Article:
I just read this column and recalled something I learned in World History class in college. The professor stated that one of the main reasons why Christianity became so popular was because it was, well, easy to join.
Many religions required years of instruction and dietary changes, but all you had to do to become a Christian was to say you were a Christian.
I think they’re going to move this thread on you, but I’ll give it a few shots.
First, your professor was all wet. There were many pagan gods that did not requite years of instruction, etc. I think the key is to remember that Christianity was a minor religion until Constantine converted.
Prior to Constantine Christians were not allowed to stage all of the elaborate rituals that made for good PR. They could not hold high posts. In fact, since Christians wouldn’t swear that the emperor was a god, it was pretty dangerous to be a Christian.
Constantine changed all that. Suddenly, to have a high post you had to be Christian. (The Muslims adopted this concept when the conquered the MidEast. They also taxed you differently and wouldn’t let you wield a weapon. Kind of amazing it took several hundred years for most of the population to convert to Islam.) Part and parcel was the ancient belief that if you won your battles, your god was best. And Constantine won his most important battle when fighting for the Christian god. (There is no evidence he understood anything about Christianity for years afterwards.) Frankly, it all just smacks of a miracle.
Patrick’s conversion of Ireland, which was never part of the Roman empire, shows there was more to Christianity’s popularity than just that, though. The ability a former slave to convert a substantial portion of Ireland is indicative of Christianity’s appeal, as is the conversion of Germans east of the Rhine and the nordic regions. (Eastern Europe converted with the support of the powerful Byzantine empire, so you could argue that they were going with what seemed to be working there.)
I think there must be more reasons. Christianity does not involve human or animal sacrifice. Ireland, for example, practiced human sacrifice to gods, and Christianity taught that God sacrificed himself for people.
One guy, whose name I can’t recall, believes it spread well because it was simply a better social model. It took care of widows, the infirmed, orphans, and while, from a strictly selfish point of view, they’re a pain to take care of, you also know that if you are incapacitated, or your kids become orphans, they’re taken care of.
“Be nice to each other just for its own sake” was the thing that made Christianity, according to this guy, appealing to many people, not just because it promised heaven, but because it made time here on Earth actually better.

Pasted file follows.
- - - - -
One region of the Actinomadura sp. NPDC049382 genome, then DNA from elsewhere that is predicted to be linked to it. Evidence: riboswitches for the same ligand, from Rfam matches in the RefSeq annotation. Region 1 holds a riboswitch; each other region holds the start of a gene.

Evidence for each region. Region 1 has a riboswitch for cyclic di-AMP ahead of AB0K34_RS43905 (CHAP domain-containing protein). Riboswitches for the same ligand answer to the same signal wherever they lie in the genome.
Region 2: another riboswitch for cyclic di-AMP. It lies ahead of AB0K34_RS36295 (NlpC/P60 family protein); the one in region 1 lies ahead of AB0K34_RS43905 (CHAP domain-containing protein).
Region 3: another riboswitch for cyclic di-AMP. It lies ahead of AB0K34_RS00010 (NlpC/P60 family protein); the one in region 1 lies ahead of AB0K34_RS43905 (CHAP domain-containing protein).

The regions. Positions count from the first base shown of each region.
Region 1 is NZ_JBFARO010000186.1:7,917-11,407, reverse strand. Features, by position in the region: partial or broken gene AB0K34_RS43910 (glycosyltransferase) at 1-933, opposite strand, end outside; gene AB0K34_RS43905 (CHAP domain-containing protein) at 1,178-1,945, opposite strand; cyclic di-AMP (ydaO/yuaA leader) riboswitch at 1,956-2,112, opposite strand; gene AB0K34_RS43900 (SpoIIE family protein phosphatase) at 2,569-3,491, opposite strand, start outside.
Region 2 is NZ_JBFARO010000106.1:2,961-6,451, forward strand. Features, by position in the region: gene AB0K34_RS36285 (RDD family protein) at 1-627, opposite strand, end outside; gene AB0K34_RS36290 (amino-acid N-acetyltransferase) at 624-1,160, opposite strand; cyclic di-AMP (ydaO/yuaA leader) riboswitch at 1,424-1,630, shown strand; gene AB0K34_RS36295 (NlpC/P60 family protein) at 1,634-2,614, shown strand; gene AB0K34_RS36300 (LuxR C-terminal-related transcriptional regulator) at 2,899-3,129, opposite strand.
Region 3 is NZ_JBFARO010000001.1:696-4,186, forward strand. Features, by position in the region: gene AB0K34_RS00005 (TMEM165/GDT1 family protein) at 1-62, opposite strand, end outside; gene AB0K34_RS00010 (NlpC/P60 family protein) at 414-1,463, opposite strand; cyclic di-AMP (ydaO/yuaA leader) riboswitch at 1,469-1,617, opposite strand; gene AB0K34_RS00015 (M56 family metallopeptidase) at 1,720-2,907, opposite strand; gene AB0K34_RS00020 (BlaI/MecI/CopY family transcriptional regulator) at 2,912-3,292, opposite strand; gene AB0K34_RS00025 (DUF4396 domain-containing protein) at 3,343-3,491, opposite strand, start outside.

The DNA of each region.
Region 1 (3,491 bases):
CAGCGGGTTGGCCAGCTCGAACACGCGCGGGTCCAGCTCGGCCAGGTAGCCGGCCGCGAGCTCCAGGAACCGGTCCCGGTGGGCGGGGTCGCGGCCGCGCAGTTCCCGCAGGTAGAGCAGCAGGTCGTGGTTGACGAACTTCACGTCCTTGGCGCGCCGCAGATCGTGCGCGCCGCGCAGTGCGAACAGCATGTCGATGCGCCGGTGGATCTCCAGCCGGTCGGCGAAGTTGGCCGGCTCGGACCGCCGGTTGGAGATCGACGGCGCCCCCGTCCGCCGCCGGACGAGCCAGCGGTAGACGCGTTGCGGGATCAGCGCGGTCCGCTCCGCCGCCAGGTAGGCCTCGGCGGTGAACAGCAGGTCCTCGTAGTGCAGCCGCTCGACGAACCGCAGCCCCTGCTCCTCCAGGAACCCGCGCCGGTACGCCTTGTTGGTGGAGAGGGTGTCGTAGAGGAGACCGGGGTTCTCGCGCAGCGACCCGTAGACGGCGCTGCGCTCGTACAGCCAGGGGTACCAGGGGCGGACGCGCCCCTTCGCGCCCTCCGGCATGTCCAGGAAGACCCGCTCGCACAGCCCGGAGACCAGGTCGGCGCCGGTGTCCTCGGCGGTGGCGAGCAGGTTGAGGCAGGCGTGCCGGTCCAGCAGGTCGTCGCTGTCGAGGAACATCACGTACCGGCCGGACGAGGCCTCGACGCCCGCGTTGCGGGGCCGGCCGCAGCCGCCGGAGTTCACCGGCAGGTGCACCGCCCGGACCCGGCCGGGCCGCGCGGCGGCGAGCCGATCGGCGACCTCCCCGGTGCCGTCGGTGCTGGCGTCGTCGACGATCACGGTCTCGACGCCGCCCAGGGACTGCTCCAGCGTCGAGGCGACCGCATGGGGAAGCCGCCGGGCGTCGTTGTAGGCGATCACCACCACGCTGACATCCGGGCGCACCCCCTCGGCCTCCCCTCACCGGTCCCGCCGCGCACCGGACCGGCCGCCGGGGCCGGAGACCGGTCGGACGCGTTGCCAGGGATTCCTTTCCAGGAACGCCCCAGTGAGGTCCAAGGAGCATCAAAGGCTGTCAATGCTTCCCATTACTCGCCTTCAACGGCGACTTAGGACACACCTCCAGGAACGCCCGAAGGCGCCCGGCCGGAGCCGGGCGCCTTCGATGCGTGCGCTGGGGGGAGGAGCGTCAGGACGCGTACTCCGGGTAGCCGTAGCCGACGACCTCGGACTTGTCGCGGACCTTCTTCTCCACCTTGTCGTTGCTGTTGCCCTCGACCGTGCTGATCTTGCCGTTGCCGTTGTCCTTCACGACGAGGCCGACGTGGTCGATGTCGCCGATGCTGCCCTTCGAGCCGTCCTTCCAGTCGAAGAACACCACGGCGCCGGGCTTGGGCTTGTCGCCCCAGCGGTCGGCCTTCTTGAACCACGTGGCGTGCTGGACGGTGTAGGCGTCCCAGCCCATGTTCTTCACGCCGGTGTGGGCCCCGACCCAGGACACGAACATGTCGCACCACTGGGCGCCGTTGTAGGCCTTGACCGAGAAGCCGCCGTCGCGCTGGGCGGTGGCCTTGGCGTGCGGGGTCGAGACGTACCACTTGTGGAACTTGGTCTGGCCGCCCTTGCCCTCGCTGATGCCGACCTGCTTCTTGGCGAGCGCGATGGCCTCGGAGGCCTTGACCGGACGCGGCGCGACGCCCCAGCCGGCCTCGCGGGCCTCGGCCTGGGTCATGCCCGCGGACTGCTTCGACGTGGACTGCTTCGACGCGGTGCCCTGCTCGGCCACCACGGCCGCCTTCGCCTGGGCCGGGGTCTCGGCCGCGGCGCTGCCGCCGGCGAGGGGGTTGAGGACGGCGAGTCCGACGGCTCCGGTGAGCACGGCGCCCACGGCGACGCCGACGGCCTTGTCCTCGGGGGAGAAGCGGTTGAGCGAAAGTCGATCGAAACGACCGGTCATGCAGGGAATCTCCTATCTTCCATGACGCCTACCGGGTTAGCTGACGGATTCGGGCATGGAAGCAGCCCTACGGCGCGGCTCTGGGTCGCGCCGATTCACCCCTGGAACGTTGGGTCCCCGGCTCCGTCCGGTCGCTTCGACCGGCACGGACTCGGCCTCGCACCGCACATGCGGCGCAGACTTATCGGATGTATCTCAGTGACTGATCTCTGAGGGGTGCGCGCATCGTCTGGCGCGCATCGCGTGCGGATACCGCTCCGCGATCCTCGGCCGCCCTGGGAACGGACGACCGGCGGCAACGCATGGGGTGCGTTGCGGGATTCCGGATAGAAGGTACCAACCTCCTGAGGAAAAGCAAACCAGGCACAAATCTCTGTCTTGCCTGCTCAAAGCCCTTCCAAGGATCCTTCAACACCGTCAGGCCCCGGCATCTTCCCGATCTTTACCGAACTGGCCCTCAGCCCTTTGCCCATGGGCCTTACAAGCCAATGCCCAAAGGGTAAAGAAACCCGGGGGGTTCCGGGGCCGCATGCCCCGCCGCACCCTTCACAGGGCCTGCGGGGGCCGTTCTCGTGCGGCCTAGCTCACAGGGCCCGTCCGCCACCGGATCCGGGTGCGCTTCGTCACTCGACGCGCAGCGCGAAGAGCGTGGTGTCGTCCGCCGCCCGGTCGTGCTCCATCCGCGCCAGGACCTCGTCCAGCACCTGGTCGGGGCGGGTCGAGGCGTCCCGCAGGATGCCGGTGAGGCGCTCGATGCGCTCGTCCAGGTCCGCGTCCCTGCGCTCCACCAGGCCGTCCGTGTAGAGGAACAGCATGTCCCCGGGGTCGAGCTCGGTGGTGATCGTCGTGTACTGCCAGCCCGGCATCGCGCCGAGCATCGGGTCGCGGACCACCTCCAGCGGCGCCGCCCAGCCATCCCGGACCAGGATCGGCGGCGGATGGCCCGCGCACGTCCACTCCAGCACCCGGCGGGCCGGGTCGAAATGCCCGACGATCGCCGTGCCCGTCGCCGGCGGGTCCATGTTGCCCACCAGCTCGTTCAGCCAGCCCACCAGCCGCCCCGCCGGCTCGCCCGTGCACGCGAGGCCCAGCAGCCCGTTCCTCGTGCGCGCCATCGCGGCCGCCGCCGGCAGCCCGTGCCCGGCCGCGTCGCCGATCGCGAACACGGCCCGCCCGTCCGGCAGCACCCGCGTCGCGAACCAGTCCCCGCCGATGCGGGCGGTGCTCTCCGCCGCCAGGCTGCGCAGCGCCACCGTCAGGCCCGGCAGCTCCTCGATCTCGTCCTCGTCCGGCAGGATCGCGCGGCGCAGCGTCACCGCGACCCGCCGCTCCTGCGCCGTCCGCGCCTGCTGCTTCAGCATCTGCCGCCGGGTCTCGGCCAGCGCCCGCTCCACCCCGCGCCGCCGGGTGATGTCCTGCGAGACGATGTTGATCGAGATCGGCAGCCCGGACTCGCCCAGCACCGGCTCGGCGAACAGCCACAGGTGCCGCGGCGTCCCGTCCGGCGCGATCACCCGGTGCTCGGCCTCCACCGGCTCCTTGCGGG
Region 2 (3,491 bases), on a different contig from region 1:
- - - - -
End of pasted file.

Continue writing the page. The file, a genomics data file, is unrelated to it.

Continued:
Actually, in the early centuries, Christianity did require a catechumenate (apprenticeship, kinda-sorta). It largely faded away after Christianity became the default religion, but the various separations of baptism, confirmation, and first communion all testify to it.
One important reason for the triumph of Christianity was that classical paganism was something of an embarrassment to intellectuals. Plato’s well known dislike for “poets” is based on the notion that it was all their fault that the Greek religion was so stupid, and if only they hadn’t come along, things would be ever so much more spiritual. But even Homer hints at a kind of monotheism, and Aeschylus’s Zeus in The Eumenides looks forward in some ways to Christ.
Another factor is that, while there were various philosophers coming up with new, improved versions of paganism, they were generally versions that only philosophers could understand – no damn use to a peasant or a soldier. Christianity has both brains and balls, and that’s rare.
I can’t accept that classical paganism was an embarrassment to intellectuals. Christianity did not have “brains” until after it became popular. Origen (ca 300 AD) and Augustine (ca 450 AD) were the first two first rate minds. Early Christians often preached an anti-intellectual message. I’m sure we can all find quotes within the New Testament about the value of the wisdom of men. The intellectual elite, or at least the aristocracy, were the last to convert.
It is worthwhile to recognize why the pagan intellectual heritage was so unappealing. According to Plato, only a moral elite could learn virtue. Eugenics is seriously considered by Plato. Contrast that with the Christian message of the universal brotherhood of Man, and a loving father figure God. Search as you will, but you won’t find Aristotle considering charity as a virtue, either.